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Wishing Stairs (2005)

Ji-hyo Song , Han-byeol Park , Jae-yeon Yun  |  R |  DVD
3.8 out of 5 stars  See all reviews (17 customer reviews)

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Product Details

  • Actors: Ji-hyo Song, Han-byeol Park, An Jo, Ji-Yeon Park, Su-a Hong
  • Directors: Jae-yeon Yun
  • Writers: Soyoung Lee
  • Producers: Choon-yeon Lee, Eun-mi Ahn, Jae-hong Kim
  • Format: AC-3, Closed-captioned, Color, Dolby, DTS Surround Sound, Subtitled, Widescreen, NTSC
  • Language: Korean (Dolby Digital 5.1), Korean (DTS 5.1)
  • Subtitles: English, Spanish
  • Region: Region 1 (U.S. and Canada only. Read more about DVD formats.)
  • Aspect Ratio: 1.77:1
  • Number of discs: 1
  • Rated: R (Restricted)
  • Studio: Tartan Video
  • DVD Release Date: July 19, 2005
  • Run Time: 97 minutes
  • Average Customer Review: 3.8 out of 5 stars  See all reviews (17 customer reviews)
  • ASIN: B0009NCQL4
  • Amazon Best Sellers Rank: #263,819 in Movies & TV (See Top 100 in Movies & TV)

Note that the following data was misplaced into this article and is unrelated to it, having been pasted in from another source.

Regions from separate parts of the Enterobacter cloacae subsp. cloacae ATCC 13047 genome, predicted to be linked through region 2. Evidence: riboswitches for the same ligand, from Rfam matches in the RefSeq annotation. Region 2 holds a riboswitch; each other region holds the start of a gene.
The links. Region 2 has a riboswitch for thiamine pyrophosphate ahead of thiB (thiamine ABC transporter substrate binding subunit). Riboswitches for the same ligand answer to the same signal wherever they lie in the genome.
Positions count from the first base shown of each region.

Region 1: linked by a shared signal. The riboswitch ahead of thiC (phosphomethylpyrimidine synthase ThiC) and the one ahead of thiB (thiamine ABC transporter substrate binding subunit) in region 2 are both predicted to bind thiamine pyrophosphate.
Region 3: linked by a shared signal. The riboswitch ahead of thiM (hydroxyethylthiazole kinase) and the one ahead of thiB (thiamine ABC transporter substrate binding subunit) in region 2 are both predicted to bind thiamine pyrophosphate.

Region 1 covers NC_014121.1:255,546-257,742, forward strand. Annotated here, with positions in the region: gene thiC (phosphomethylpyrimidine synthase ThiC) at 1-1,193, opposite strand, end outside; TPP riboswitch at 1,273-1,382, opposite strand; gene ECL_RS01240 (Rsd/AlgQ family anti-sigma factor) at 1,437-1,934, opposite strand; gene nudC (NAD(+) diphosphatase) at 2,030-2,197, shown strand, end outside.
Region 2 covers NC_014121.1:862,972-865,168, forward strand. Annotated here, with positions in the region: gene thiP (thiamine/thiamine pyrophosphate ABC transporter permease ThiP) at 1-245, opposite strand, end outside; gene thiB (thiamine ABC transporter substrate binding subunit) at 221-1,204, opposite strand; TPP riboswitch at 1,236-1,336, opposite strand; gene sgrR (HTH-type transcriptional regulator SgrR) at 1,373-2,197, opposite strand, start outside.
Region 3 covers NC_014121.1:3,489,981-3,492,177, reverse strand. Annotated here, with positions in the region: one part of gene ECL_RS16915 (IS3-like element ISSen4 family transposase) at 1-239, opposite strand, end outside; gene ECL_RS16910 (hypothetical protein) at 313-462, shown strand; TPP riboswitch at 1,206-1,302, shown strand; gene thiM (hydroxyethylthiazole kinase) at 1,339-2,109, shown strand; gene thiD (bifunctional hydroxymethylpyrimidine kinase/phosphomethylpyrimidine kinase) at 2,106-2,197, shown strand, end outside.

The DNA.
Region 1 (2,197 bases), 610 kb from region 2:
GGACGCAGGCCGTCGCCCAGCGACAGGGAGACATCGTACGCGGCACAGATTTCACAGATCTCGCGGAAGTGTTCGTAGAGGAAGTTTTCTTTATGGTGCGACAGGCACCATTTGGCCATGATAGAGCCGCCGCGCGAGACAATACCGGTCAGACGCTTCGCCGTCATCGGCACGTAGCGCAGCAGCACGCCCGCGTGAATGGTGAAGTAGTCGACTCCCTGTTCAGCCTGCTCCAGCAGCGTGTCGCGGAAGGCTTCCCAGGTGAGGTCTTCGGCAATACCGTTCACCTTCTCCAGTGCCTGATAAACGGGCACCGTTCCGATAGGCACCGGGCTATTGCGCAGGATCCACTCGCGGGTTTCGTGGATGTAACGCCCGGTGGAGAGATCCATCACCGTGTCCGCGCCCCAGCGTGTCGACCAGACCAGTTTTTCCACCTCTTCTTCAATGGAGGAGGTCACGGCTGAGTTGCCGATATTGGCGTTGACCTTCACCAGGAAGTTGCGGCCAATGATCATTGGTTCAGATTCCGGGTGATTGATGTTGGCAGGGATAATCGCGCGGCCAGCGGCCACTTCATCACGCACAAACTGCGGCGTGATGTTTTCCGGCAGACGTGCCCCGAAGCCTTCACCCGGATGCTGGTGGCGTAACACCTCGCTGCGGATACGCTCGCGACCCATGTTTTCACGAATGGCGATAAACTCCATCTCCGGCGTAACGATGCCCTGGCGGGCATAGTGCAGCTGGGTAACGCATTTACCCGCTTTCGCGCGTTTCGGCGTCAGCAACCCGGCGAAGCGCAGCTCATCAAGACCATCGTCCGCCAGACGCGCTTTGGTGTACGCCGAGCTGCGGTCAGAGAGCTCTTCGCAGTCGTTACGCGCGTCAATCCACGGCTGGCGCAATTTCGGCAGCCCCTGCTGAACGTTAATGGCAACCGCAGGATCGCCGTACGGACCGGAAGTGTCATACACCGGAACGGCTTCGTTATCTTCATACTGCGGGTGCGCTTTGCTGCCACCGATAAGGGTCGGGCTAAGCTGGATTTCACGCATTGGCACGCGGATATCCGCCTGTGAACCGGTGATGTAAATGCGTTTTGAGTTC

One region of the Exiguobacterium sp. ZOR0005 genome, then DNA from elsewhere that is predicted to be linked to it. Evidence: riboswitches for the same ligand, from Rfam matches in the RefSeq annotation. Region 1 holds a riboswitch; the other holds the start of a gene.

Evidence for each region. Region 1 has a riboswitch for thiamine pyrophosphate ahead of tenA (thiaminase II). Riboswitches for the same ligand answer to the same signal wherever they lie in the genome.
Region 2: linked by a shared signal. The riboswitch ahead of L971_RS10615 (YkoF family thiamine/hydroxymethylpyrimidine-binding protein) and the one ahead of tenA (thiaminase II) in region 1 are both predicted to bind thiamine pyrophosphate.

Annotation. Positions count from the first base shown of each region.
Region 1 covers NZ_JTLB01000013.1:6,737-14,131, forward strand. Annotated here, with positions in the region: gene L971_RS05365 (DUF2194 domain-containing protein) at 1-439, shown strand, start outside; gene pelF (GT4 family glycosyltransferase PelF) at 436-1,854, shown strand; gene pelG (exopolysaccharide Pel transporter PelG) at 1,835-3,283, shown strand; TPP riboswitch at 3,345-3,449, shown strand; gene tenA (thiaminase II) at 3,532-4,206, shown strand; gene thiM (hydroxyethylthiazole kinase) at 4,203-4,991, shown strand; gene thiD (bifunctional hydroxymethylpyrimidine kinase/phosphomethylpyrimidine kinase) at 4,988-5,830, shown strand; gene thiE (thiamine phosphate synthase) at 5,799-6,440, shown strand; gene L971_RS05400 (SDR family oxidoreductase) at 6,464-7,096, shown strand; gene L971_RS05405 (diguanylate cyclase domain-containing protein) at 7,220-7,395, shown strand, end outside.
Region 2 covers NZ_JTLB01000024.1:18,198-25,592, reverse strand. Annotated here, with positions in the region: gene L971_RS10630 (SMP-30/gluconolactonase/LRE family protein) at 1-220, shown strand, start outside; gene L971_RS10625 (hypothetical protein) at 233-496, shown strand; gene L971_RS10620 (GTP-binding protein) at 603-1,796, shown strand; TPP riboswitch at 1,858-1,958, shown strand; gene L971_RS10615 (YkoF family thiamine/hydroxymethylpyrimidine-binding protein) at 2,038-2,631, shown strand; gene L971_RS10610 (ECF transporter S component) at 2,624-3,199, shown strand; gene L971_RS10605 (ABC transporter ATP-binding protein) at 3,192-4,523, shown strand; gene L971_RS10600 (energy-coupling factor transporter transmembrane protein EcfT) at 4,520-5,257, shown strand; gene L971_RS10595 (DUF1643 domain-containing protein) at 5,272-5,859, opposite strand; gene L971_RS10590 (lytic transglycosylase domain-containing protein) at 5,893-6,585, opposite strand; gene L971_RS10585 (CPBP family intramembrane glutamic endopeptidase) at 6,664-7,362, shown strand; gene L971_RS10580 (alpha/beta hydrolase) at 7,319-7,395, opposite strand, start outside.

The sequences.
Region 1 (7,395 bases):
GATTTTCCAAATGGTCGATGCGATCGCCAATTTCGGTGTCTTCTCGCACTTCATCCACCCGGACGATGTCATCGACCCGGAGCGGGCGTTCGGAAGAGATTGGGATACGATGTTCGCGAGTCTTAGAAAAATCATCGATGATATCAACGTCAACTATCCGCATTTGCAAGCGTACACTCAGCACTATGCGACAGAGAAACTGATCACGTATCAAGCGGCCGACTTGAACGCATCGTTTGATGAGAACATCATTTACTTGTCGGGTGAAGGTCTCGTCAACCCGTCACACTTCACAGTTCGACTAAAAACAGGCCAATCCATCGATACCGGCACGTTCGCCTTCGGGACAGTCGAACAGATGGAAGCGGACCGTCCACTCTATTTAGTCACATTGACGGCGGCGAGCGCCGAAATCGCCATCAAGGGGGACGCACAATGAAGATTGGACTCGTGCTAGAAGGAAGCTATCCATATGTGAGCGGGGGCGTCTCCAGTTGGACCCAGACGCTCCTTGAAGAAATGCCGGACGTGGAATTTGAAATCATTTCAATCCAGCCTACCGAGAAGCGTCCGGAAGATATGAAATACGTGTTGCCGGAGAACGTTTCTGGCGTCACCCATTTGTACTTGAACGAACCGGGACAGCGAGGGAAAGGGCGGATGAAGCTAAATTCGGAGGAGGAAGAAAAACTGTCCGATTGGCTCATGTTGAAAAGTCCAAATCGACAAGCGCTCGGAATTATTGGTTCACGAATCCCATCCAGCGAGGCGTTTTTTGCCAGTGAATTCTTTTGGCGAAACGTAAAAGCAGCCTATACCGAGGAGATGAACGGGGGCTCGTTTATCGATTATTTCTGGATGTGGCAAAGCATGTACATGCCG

• Learn more about "Wishing Stairs" on IMDb

Special Features

  • Making-of featurette
  • Director's sketchbook and notes
  • Original theatrical promotional materials
  • Photo gallery

Editorial Reviews

The South Korean "Ghost School" trilogy comes to a close with Wishing Stairs, a typically creepy example of modern Asian horror. First-time director Yoon Jae-Yeon was fresh out of film school when she signed on for this commercial assignment, and her rookie status makes this a lesser entry in the "Asian Extreme" genre, following the trilogy's previous installments, Whispering Corridors and Memento Mori. Still, fine performances and attention to psychological detail make this an effectively eerie study of peer pressure, classroom cruelty, and blind ambition in a girls' art school, where three aspiring ballerinas make fateful wishes upon an enchanted staircase (or is it cursed?) near their school. According to legend, if you climb the 28 steps and count each step aloud, a 29th step will magically appear and a fox-spirit will grant your wish. Fierce competition, paranoia, and malicious intentions make these "wishing stairs" a recipe for disaster, when one girl commits suicide and another wishes for her revival. At that point, Wishing Stairs employs standard-issue horror techniques that will be familiar to anyone who's seen Ju-On or the Japanese version of Dark Water (including the ghostly girl with long black hair). For patient viewers, the film's frightful climax comes not a moment too soon. A comprehensive "making of" documentary is included, including interview clips with primary cast and crew. --Jeff Shannon